Outdoor Finishing for Red Cedar - Woodworking Talk - Woodworkers Forum

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post #1 of 4 Old 04-20-2017, 03:04 AM Thread Starter
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Outdoor Finishing for Red Cedar

I'm working on a birdhouse made out of a junky acoustic guitar. I sanded it and glued these 1/4" cedar panels that are made for closets and drawers. I'd like to get some chatoyance (make the grain pop) out of it and also have something protect it a bit from moisture and temperature changes.

So far, I tried 2 coats of Thompson's Timber Oil in Teak (it was on sale for $29 and had lots of good reviews). It isn't really getting a grain popping shellac, boiled linseed, Danish, or tung oil finish to it. Not sure if I should keep trying more coats of the Timber Oil or sand it and use a spar urethane. Any other ideas?
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post #2 of 4 Old 04-20-2017, 07:49 AM
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I don't think the guitar will work. If it's not veneered it certainly is glued with interior glue. I think your only chance is a heavy coat of a spar varnish. Anything to prevent the wood from soaking up water. The Timber Oil is just going to shed the majority of the water.
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post #3 of 4 Old 04-20-2017, 02:50 PM
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Originally Posted by Thorn495 View Post
I'm working on a birdhouse made out of a junky acoustic guitar...Any other ideas?
Hello Thorn,

Well this is an exciting little project...I have seen an old Dulcimer, and Ukulele made into bird houses, but not a Guitar yet...

If this isn't meant to be a "real bird house" please ignore my advice and finish anyway you find fits your needs...

I will start by validating that besides my 30 plus year careers (on and off) in traditional woodworking, my first paid vocations (besides Guiding and being an Arborist) was that of Park Naturalist and Zoo Keeper... Within the later vocations, I designed and built numerous nesting boxes for all manner of Wee-Beasty...feathered, furred and/or scaled...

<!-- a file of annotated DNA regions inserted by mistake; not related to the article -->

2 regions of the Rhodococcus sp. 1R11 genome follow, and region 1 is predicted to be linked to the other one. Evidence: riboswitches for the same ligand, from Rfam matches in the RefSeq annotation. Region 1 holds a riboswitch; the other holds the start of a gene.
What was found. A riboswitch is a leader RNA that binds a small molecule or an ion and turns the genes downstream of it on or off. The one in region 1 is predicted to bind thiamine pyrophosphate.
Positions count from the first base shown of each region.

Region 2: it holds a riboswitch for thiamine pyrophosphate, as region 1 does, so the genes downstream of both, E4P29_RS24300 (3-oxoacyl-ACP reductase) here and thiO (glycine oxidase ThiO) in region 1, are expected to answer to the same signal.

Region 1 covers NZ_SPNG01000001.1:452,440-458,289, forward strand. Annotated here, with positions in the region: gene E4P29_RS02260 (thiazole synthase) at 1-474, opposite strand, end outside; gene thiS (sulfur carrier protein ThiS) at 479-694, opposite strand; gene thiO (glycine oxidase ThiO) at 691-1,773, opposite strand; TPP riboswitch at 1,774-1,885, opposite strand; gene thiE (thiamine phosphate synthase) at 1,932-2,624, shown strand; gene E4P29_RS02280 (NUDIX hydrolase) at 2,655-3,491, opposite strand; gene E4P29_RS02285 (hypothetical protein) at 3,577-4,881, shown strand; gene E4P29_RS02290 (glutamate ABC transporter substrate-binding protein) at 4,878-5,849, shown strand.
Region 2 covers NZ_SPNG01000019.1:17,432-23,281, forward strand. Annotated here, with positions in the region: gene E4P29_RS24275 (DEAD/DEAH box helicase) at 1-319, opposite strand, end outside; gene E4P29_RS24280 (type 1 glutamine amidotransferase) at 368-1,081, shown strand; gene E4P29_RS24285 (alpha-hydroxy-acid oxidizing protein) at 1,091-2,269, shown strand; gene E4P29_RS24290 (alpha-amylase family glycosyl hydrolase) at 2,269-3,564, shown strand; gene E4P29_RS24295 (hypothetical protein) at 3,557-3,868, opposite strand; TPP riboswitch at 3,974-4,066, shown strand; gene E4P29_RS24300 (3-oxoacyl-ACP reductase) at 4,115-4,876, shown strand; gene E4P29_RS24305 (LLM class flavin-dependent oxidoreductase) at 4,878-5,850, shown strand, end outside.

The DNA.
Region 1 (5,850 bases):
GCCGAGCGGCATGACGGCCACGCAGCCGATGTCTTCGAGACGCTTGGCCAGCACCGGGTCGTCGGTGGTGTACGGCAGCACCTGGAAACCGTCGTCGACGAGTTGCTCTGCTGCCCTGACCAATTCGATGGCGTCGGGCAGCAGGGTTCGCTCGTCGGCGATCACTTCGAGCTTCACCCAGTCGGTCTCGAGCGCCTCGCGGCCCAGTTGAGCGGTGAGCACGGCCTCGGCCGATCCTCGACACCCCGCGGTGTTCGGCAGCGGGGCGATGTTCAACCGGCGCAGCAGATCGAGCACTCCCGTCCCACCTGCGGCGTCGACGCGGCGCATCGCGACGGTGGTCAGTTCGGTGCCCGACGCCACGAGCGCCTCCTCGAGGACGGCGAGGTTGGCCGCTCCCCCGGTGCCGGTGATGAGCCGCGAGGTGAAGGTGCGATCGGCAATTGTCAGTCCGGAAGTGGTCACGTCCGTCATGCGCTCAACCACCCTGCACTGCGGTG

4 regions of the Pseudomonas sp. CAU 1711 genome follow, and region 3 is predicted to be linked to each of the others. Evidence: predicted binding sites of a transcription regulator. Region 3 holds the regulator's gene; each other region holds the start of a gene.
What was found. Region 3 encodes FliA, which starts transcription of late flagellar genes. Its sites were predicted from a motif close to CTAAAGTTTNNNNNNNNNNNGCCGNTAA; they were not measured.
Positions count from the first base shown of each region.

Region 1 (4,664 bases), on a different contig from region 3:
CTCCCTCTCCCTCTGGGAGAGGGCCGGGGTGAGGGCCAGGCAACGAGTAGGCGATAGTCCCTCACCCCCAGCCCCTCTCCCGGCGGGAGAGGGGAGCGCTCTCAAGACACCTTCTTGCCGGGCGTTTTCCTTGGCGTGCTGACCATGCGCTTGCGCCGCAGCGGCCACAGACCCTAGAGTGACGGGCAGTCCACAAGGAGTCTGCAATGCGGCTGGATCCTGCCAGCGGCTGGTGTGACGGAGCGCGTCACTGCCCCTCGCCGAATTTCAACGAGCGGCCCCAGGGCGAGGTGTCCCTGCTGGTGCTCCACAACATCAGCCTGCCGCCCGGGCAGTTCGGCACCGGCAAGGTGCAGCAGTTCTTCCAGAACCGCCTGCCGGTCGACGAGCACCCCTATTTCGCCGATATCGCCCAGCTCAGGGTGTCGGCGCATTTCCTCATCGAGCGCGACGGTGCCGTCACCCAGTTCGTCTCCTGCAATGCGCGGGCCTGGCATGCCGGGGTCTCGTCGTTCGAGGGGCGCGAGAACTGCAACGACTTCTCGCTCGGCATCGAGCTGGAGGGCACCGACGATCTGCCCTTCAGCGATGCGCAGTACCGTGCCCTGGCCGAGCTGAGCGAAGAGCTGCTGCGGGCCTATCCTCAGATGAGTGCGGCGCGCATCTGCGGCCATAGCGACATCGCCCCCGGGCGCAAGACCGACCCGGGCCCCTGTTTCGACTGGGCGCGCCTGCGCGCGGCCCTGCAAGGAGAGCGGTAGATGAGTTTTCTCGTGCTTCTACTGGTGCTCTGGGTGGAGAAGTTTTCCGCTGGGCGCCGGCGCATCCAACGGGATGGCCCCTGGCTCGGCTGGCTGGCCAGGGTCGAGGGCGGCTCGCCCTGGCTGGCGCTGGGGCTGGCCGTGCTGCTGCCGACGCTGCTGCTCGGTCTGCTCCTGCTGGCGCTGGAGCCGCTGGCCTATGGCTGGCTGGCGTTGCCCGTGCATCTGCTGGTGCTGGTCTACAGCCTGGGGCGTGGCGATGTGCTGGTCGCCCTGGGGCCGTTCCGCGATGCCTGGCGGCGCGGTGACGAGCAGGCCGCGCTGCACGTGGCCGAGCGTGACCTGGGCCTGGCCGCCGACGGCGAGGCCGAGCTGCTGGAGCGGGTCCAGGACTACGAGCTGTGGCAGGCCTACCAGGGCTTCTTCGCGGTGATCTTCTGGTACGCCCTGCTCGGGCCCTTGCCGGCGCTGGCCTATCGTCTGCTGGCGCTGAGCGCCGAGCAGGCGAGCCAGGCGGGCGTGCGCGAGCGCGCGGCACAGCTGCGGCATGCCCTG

There are some additions to you Guitar repurposing project that I would suggest, if I may. First is make sure this Nest Box is hung properly for a given range of target species, and the ingress/egress opening is germane for that specie(s) as well.

Next make sure you can efficiently take it down each season and have an access panel/door to do a proper clean out maintenance. This can facilitate the box lasting longer than they typically do...This can also give you (and others) an opportunity to have an interpretive study of different nest building styles. I would often donated these to schools and other study groups, as well as maintain a small collection for our various interpretive programs.

Another addition that may prove useful is to build an interior chamber within the Guitar body. Not all species that may investigate this Guitar for a possible nest site will feel comfortable in such spacious accommodations...Many like a little tighter fit...So again...think of the target specie(s) you wish to attract.

I would also suggest small drain holes (that can be screened with a copper or bronze metal screening) in the bottom recess of the overall structure. This does not have to be more than 4 to 8 holes that will allow any interstitial moisture to escape and additional venting as well to the nesting chamber.

As to the finishes for such a wood box, I would never use a modern plastic finish of any kind, or any finish you suspect may have chemical or petroleum based distillates in them. Most modern finishes do. A nice blend of natural oils, beeswax and rosins such as found by Heritage Finishes is all I have used for over 30 years, or would recommend...especially for a wood nest box...Typically (not always) these natural finishes only go on the outside of such a box and typically may only need a touch up every 3 to 5 years...which is a very easy process...

Hope you find this useful...


Last edited by Jay C. White Cloud; 04-20-2017 at 02:54 PM.
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post #4 of 4 Old 04-22-2017, 11:17 AM Thread Starter
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I'm going to experiment with sample pieces to see what works best out of what I have to work with before I continue with the guitar. I'll post my results after I'm done.
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